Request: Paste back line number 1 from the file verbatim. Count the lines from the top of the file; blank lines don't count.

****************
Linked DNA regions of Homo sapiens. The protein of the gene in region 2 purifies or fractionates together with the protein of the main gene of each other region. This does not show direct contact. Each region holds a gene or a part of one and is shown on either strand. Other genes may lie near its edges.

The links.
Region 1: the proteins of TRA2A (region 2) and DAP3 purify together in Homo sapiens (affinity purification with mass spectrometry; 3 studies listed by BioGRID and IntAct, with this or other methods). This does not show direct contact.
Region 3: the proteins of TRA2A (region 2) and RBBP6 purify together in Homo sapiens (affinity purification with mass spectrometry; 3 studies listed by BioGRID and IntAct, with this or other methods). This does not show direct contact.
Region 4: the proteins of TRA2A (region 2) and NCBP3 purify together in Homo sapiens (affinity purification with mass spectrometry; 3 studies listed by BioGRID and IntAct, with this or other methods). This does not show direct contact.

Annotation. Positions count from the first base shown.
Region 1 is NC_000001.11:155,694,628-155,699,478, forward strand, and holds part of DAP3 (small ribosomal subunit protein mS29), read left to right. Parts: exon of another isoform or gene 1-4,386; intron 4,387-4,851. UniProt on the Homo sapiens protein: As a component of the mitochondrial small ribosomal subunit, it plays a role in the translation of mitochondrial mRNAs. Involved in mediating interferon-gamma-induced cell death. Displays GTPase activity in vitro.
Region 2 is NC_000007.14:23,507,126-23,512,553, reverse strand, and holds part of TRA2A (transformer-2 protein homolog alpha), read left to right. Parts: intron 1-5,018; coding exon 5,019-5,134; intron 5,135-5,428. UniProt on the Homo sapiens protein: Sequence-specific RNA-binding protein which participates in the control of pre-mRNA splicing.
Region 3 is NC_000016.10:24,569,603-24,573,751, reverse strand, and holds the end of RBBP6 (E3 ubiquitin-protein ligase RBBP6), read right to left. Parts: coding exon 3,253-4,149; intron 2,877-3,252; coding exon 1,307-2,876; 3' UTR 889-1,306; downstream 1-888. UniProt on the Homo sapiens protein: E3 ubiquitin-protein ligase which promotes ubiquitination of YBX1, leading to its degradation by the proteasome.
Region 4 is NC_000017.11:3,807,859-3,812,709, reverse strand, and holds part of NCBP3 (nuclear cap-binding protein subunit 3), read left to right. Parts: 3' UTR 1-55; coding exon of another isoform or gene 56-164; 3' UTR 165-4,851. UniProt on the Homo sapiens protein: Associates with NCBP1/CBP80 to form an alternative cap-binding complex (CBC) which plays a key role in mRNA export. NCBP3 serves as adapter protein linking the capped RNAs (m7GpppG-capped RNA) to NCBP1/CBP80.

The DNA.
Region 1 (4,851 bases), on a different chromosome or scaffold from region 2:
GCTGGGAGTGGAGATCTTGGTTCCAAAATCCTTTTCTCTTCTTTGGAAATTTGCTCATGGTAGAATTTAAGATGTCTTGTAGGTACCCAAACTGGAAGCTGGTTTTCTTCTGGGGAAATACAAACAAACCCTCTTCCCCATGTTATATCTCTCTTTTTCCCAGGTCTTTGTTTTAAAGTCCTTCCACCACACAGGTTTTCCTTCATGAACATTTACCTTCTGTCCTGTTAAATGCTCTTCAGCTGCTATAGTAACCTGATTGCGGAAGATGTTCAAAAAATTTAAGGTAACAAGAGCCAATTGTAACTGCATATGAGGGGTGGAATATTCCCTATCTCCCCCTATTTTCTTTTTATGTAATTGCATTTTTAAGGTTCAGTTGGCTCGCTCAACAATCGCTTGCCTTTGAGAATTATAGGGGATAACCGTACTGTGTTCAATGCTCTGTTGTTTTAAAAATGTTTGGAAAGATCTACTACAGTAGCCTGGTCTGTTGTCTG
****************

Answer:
Linked DNA regions of Homo sapiens. The protein of the gene in region 2 purifies or fractionates together with the protein of the main gene of each other region. This does not show direct contact. Each region holds a gene or a part of one and is shown on either strand. Other genes may lie near its edges.